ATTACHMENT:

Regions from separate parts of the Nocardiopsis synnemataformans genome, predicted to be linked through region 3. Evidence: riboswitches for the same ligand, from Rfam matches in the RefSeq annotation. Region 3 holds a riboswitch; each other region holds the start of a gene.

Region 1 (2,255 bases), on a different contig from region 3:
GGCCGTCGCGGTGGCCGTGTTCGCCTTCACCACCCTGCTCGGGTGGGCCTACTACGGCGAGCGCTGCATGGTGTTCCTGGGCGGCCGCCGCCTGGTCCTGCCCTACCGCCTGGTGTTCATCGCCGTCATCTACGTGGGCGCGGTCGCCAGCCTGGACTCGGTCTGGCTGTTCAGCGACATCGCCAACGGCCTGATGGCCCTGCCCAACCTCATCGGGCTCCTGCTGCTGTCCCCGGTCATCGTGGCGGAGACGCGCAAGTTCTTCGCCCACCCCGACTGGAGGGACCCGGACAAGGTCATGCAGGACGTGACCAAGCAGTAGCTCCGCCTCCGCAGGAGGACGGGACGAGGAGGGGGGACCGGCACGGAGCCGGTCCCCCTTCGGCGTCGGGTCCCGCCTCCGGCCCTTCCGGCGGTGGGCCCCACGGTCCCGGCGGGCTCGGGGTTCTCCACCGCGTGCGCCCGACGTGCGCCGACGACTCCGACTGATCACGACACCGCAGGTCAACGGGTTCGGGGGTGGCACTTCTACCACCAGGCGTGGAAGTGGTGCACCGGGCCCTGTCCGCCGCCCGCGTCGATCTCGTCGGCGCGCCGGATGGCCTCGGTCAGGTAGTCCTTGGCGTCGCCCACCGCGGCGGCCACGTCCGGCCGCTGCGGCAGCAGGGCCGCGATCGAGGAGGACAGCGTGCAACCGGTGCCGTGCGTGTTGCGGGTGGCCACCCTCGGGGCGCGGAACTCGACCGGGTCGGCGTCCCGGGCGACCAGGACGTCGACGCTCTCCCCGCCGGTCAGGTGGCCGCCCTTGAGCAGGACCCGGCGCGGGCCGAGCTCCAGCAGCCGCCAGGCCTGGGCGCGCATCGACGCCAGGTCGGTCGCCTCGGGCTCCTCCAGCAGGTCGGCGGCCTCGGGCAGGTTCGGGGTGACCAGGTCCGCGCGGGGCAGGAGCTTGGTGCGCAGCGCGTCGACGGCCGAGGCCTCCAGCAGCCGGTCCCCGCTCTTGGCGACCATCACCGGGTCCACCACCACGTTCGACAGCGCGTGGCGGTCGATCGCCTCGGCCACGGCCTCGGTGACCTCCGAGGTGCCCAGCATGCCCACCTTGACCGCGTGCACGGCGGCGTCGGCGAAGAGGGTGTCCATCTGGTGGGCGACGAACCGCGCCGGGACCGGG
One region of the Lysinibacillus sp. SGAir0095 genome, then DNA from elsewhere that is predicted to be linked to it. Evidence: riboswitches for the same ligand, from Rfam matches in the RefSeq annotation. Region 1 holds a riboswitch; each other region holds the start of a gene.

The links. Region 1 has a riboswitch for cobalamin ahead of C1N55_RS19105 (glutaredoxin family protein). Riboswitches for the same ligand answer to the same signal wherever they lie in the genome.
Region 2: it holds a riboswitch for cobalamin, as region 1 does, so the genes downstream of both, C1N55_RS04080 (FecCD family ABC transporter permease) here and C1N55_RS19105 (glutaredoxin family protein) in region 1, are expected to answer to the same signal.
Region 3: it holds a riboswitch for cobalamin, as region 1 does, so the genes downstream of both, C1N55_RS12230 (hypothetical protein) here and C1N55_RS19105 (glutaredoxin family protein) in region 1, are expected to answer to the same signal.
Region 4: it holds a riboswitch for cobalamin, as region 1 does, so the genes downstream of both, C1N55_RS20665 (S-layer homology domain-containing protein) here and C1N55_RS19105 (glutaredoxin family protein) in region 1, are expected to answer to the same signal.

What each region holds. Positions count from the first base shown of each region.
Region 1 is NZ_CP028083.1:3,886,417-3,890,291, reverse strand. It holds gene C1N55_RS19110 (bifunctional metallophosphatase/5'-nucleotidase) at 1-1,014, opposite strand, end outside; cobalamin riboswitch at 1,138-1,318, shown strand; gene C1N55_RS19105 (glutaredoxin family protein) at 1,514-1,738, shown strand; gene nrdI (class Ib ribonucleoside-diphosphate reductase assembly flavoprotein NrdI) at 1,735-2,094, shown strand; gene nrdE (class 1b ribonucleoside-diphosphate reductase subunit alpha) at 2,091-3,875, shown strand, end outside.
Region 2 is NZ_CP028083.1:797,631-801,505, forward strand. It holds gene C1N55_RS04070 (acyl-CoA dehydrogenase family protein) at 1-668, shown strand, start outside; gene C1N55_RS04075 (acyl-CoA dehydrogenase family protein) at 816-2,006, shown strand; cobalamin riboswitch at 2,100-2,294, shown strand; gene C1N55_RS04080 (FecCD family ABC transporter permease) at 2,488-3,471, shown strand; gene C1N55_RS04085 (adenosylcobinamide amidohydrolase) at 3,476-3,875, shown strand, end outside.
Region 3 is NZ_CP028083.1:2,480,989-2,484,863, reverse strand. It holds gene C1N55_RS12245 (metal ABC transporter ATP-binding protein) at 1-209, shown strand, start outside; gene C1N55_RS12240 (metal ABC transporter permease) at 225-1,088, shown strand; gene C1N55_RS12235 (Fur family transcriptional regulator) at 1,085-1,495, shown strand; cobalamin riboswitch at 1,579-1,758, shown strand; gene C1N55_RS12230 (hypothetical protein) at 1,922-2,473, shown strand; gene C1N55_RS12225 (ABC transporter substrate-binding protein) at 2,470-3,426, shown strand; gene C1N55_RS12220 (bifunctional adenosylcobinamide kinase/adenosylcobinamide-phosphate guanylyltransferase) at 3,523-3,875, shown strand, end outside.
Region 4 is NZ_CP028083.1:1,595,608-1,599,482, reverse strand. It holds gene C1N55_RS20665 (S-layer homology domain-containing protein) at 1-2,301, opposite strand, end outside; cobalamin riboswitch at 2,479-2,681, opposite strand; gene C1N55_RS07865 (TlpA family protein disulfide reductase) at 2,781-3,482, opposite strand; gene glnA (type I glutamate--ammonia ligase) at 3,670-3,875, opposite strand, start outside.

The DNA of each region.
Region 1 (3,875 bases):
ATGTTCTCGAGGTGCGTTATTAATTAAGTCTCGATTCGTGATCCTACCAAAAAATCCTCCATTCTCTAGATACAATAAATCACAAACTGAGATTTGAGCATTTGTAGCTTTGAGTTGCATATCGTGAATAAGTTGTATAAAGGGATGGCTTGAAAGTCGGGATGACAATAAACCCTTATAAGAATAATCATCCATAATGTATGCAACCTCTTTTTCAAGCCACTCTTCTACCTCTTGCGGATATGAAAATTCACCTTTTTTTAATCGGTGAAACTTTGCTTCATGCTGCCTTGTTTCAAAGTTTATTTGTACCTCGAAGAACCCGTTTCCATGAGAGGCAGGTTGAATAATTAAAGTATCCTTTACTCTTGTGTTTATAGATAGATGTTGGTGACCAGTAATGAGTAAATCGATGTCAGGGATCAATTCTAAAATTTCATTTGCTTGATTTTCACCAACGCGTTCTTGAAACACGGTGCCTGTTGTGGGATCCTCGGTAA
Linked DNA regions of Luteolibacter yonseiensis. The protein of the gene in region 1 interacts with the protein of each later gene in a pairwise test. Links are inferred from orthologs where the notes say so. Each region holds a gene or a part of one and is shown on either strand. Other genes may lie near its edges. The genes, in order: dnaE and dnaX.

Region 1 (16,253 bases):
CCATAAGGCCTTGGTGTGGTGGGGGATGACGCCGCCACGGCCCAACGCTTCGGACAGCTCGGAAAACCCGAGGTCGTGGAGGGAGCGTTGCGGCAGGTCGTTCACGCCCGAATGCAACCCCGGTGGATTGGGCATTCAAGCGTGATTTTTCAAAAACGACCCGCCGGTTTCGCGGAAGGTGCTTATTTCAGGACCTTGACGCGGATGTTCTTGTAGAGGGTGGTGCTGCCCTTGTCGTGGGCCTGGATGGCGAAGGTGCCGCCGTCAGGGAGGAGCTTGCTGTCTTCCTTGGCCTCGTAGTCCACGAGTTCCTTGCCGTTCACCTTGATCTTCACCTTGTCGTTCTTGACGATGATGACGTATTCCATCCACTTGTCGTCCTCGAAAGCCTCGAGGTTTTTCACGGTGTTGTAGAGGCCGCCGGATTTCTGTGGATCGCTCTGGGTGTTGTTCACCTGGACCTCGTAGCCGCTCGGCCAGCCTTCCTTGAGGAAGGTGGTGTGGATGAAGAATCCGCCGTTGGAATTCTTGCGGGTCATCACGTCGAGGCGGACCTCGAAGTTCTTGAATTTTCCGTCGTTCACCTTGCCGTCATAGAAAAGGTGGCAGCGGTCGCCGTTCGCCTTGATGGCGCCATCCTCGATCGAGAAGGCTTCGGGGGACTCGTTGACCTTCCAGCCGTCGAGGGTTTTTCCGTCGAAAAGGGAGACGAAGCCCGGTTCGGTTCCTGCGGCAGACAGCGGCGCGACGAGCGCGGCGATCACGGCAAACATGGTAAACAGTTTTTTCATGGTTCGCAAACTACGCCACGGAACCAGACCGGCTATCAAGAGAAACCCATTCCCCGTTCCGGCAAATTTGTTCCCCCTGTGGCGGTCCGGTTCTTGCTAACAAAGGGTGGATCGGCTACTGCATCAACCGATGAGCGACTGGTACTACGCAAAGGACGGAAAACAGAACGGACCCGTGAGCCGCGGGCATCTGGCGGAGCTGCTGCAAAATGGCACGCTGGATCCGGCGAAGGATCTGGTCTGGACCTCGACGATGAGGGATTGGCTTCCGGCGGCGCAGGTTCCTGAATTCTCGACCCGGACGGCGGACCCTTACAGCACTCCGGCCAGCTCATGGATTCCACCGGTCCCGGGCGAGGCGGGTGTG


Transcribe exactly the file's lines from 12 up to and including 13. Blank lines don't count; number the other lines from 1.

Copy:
Region 3 is NZ_CP028083.1:2,480,989-2,484,863, reverse strand. It holds gene C1N55_RS12245 (metal ABC transporter ATP-binding protein) at 1-209, shown strand, start outside; gene C1N55_RS12240 (metal ABC transporter permease) at 225-1,088, shown strand; gene C1N55_RS12235 (Fur family transcriptional regulator) at 1,085-1,495, shown strand; cobalamin riboswitch at 1,579-1,758, shown strand; gene C1N55_RS12230 (hypothetical protein) at 1,922-2,473, shown strand; gene C1N55_RS12225 (ABC transporter substrate-binding protein) at 2,470-3,426, shown strand; gene C1N55_RS12220 (bifunctional adenosylcobinamide kinase/adenosylcobinamide-phosphate guanylyltransferase) at 3,523-3,875, shown strand, end outside.
Region 4 is NZ_CP028083.1:1,595,608-1,599,482, reverse strand. It holds gene C1N55_RS20665 (S-layer homology domain-containing protein) at 1-2,301, opposite strand, end outside; cobalamin riboswitch at 2,479-2,681, opposite strand; gene C1N55_RS07865 (TlpA family protein disulfide reductase) at 2,781-3,482, opposite strand; gene glnA (type I glutamate--ammonia ligase) at 3,670-3,875, opposite strand, start outside.